The Reason I Jump stumbles a bit when it attempts to overexplain but is an otherwise illuminating and beautiful portrait of an underrepresented population.
Based on the book by Naoki Higashida, Jerry Rothwell’s documentary The Reason I Jump seeks to examine life from the point of view of a series of non-verbal teenagers on the autism spectrum. As a non-verbal adolescent who is himself on the autism spectrum, Higashida’s work sought to give neurotypical people a glimpse at the world as seen by the neurodivergent. It’s a tall order to translate such material to film, but Rothwell attempts to visually translate Higashida’s book so that viewers can experience an approximation of autism firsthand. The results, however, are somewhat at odds with each other.
By turns ecstatic and mundane, The Reason I Jump follows a group of non-verbal teens who, rather than seeking to integrate seamlessly into the world around them, find ways to embrace life and exist freely in a society that often doesn’t understand their unique perspective. Rothwell juxtaposes these scenes, along with interviews with their neurotypical parents, with narrative passages from Higadisha’s book. The film is most successful when it immerses the audience in Higadisha’s POV, and while he pointedly refuses to speak broadly to the experience of all people on the autism spectrum, the film finds a way of articulating his vision so that such particular fixations and feelings come into focus, often converging with the lived experiences of the film’s subjects. There’s something almost impressionistic — perhaps even Malickian — about Rothwell’s direction, and he does well not to approach his subjects as exoticized objects of sympathy, but rather as the fully-formed human beings they are, boasting rich internal lives that simply cannot be fully understood by the neurotypical. Where the film loses energy, then, is in its attempts to too intentionally seek that understanding, as when Rothwell uses interviews with the parents of these non-verbal teenagers in order to try to make sense of their children’s interior worlds. In other words, the film operates best when it is looking from the inside out rather than the outside in, and Higashida’s prose offers a fascinating and often lovely glimpse into a different way of experiencing the world.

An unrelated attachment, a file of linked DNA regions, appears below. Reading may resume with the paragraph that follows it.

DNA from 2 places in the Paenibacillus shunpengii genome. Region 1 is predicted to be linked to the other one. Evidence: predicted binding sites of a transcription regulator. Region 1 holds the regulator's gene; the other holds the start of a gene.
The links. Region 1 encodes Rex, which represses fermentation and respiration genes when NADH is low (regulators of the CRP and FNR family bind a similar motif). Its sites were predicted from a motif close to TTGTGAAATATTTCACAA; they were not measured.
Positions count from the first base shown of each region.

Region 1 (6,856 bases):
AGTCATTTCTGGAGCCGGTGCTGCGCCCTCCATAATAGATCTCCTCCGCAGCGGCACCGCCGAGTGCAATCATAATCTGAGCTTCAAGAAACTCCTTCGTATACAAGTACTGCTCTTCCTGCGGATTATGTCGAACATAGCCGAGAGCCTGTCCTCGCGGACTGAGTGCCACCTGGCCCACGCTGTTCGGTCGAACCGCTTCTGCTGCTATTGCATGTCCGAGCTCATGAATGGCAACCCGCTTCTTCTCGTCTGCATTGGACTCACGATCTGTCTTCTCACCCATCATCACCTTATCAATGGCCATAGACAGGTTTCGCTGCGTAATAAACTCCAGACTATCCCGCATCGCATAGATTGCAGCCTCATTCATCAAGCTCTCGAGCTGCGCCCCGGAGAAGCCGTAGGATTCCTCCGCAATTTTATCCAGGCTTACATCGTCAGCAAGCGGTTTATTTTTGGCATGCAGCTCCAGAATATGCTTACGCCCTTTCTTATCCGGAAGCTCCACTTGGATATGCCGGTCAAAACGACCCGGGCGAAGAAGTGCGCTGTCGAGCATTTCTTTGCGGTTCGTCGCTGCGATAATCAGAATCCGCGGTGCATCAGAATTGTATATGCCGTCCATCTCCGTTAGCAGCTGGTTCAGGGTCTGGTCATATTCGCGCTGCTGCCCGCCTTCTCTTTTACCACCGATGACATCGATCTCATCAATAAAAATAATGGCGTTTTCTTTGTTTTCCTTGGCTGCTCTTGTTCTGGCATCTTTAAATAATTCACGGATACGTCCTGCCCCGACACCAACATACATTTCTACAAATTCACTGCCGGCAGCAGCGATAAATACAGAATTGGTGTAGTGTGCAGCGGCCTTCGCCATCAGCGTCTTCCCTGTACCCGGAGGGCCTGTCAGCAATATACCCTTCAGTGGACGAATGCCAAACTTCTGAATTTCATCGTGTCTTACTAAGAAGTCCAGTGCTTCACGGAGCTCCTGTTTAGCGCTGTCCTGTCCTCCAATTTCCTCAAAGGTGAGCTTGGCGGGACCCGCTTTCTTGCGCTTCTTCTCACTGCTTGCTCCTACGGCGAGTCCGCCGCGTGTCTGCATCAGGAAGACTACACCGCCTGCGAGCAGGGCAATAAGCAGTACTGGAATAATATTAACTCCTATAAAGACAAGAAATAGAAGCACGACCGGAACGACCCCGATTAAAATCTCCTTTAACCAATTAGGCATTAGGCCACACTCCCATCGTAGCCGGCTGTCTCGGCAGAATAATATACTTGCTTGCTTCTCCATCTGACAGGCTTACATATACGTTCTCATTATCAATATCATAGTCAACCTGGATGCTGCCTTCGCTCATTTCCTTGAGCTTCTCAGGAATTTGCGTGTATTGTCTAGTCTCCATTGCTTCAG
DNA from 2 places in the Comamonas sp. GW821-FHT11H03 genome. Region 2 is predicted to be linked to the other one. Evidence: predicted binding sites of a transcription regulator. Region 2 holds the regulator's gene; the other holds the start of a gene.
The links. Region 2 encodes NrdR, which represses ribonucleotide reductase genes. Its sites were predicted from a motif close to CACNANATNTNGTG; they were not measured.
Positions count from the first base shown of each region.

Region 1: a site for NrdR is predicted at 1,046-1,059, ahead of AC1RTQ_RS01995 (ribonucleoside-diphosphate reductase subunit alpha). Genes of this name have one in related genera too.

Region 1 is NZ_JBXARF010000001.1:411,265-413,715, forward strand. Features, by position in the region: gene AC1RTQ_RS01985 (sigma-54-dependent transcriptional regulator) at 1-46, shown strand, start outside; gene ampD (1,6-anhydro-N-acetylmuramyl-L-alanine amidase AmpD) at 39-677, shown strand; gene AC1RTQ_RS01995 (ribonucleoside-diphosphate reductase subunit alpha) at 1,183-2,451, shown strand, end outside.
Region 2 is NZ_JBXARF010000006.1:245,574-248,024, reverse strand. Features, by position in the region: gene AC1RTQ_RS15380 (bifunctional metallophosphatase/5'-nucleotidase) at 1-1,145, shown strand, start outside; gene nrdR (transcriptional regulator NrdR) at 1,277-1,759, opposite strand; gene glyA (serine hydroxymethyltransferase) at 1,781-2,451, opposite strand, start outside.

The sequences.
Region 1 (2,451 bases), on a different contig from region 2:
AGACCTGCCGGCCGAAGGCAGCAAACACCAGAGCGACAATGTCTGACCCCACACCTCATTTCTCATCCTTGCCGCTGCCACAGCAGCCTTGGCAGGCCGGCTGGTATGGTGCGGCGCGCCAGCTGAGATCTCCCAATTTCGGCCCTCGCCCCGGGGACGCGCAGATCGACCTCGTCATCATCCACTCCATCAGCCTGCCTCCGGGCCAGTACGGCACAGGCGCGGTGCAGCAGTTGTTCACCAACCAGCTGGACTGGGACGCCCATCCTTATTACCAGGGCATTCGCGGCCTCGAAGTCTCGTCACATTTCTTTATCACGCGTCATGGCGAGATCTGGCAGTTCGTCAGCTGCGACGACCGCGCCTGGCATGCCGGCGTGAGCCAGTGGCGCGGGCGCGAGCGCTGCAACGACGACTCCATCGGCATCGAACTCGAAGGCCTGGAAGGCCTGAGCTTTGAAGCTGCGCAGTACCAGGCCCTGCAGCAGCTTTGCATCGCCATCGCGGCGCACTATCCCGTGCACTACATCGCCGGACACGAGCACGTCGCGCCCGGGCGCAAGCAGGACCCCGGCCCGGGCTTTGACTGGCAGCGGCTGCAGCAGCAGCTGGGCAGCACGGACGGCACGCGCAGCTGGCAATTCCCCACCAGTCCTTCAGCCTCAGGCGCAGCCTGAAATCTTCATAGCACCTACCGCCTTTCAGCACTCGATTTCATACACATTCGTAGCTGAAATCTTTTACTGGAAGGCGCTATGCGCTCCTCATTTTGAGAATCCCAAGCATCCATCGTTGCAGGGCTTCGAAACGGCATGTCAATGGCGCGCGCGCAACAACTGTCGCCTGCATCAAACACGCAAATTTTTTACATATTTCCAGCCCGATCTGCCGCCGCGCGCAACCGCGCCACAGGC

Clearly, Rothwell’s film is one made with neurotypical audiences in mind, and its outsider’s perspective occasionally blunts its impact, but the director also guides the material with sensitivity and grace, eschewing voyeurism for curiosity and sympathy for empathy. Through the lens of Higashida’s experience, The Reason I Jump manages to explicate otherwise foreign concepts like sensory overload in terms easily digestible for audiences, but where it really excels is in finding a kind of joy in the infinite possibilities of life beyond the familiar understanding of neurotypical living. The film captures such beauty in the minutiae of visual and sensory detail that, if only for a few moments, viewers are invited to experience the world around them in a whole new way. And while Rothwell approaches this all as a kind of awesome cosmic mystery, Higashida’s words keep the film grounded in the realm of human experience, delivering a unique perspective of the world through the eyes of an oft-misunderstood population who is so often the subject of pity from well-meaning individuals who don’t quite understand what they’re missing. The Reason I Jump’s impact is two-fold: it seeks to clear up any neurotypical misconceptions about autism, while at the same time — and perhaps even more importantly — offering a rare opportunity to truly walk a mile in someone else’s shoes.